Last weekend I had the enormous privilege of seeing the 70mm print of Stanley Kubrick’s film of ‘2001: A Space Odyssey’ at the Arts Picturehouse in Cambridge.
Watching ‘2001’ on a small screen diminishes its artistry and the film can sometimes seen boring and even dull, but on the big screen with proper sound and an audience it remains a challenging, stimulating experience.
The 70mm print, with each frame twice as wide as the normal 35mm film usually projected in cinemas, gives a visual clarity that really does have to be seen to be believed, and remains superior to even the highest-resolution digital displays.
But the print of ‘2001’, made for the film’s re-release in the eponymous year, is already degrading, as film does. And since it costs £25,000 to make each print it is unlikely that the studio will bother with another when digital projection of a flawless version stored on a hard drive is so much cheaper and simpler.
So this was probably our last chance to see the film in the format its director intended, and I’ll admit to a feeling of nostalgia about it.
Danny Boyle made ’28 Days Later’ on digital video, taking advantage of the medium to give a particular look to the finished product, but Kubrick, Roeg and the other great directors of the twentieth century made their work on film, and transferring it to digital inevitably changes it.
This year’s Cambridge Film Festival, where I’m helping out with the website, is largely print-based but there are more DVDs than last year, and next year it will be even more digital
Of course we will adapt, as we always do. There will be a market for old-fashioned formats, as there is for vinyl albums, and in fifty years time there may even be a comeback for the ‘chemical film’ movement, making prints from old negatives.
Film is not the only analogue medium that is changing as we look. Later this week I’m taking part in a discussion on the future of the book, organised by the New Writing Partnership as part of a series of literary events.
I suspect I’m there as the technology evangelist, in the hope that I will speak out for a future of screen-based literature or damn the printed book as a primitive form of information distribution soon to be consigned to the landfill of history. I fear they will be disappointed, since I love and cherish books in all their many forms and formats, whether literary novels or technical manuals.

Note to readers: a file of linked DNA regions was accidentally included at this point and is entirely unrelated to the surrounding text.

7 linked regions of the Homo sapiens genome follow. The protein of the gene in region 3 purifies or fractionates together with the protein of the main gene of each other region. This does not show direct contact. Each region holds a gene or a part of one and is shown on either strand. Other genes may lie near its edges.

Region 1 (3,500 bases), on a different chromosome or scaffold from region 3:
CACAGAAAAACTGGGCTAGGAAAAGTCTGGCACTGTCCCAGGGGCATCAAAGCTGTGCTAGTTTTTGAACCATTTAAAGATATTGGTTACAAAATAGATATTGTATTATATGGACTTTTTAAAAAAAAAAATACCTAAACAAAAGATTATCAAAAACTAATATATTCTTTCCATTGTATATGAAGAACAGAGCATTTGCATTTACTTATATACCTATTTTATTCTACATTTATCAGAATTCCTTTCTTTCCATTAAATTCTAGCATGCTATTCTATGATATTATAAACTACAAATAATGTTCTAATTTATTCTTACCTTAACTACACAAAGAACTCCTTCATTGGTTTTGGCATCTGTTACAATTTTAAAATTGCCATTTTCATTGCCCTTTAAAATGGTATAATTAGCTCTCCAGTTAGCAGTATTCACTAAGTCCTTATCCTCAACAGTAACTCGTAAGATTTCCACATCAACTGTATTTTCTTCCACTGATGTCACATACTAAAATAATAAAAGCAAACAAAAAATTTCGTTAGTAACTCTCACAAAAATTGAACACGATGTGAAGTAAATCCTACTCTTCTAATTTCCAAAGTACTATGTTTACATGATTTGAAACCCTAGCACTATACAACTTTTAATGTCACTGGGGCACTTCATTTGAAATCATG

And while I can see reasons why some types of book, like directories or manuals, will move to the screen simply because they can be used more efficiently and updated more easily, I don’t see the novel going digital any time soon.
I had a concrete experience of the value of the book recently when I was asked to appear on BBC World television to discuss the usefulness of the internet with Andrew Keen.
Keen’s book, ‘The Cult of the Amateur’, is stirring up a storm online as he criticises bloggers, remix artists, social network sites, file sharing and almost every other aspect of today’s online world.
I don’t think it’s a good book, and he needs to learn that throwing lots of anecdotes about the bad side of the web into a book doesn’t actually make an argument.
I know this because I read the printed book, and didn’t just scan it on a screen. I bought a copy from my local bookstore and then read through it in a way that works extremely well for a printed book, using page headings and the physical feedback that comes from knowing how many pages are ahead to guide me.
You can’t do the same online, or rather you can’t do it as efficiently.
Although we may want books, we may not be able to afford them. Books are published by companies that rely on the profits from some bestsellers to support the less popular, perhaps using the money from sales to schools and libraries to sustain a fiction list, or money from directories to keep things afloat, and this ecosystem is falling apart.
Newspapers are losing classified advertising to online services like Craigslist and as a result find it harder to stay profitable as businesses, and publishers are facing their own problems. Parents buy fewer encyclopaedias because information is available online, and schools buy fewer books of all types because children are encouraged to look to the web.
It’s also possible that there will simply be fewer books to publish. At the moment people aspire to write novels at least in part because it is possible to write a book sitting at the kitchen table, with pen and paper, in the gaps between working at a job or raising children. Making a film or developing a computer game, both alternative ways of expressing oneself, were simply too hard, complicated and expensive.
That is no longer the case. My daughter returned from a school trip to Poland not with a collection of photos but with four hours of video, and she cut it into a twenty-minute movie over a weekend, using the tools that come provided with every Mac laptop. My son writes scripts, not stories, and has plans to enact them using computer-generated machinima.
We are living at a time of great change, and in this revolutionary period it is simply not possible to treat any one aspect of life in isolation. The future of books is inevitably tied up with the wider questions of cultural expression, the structure of our daily lives and of course the shape of the market.
But in the end, whatever technology may offer us, we will make our decisions as humans, living in the physical world, with aesthetic considerations sometimes trumping the hard-edged practical ones. I still write with a Mont Blanc fountain pen, a gift from my children that –as my daughter pointed out at the time – cost more than a PDA. It does less, but means much more.
I suspect the same will apply to the book in years to come, and we will continue to choose them for reasons that defy the market but reinforce what it means to be human.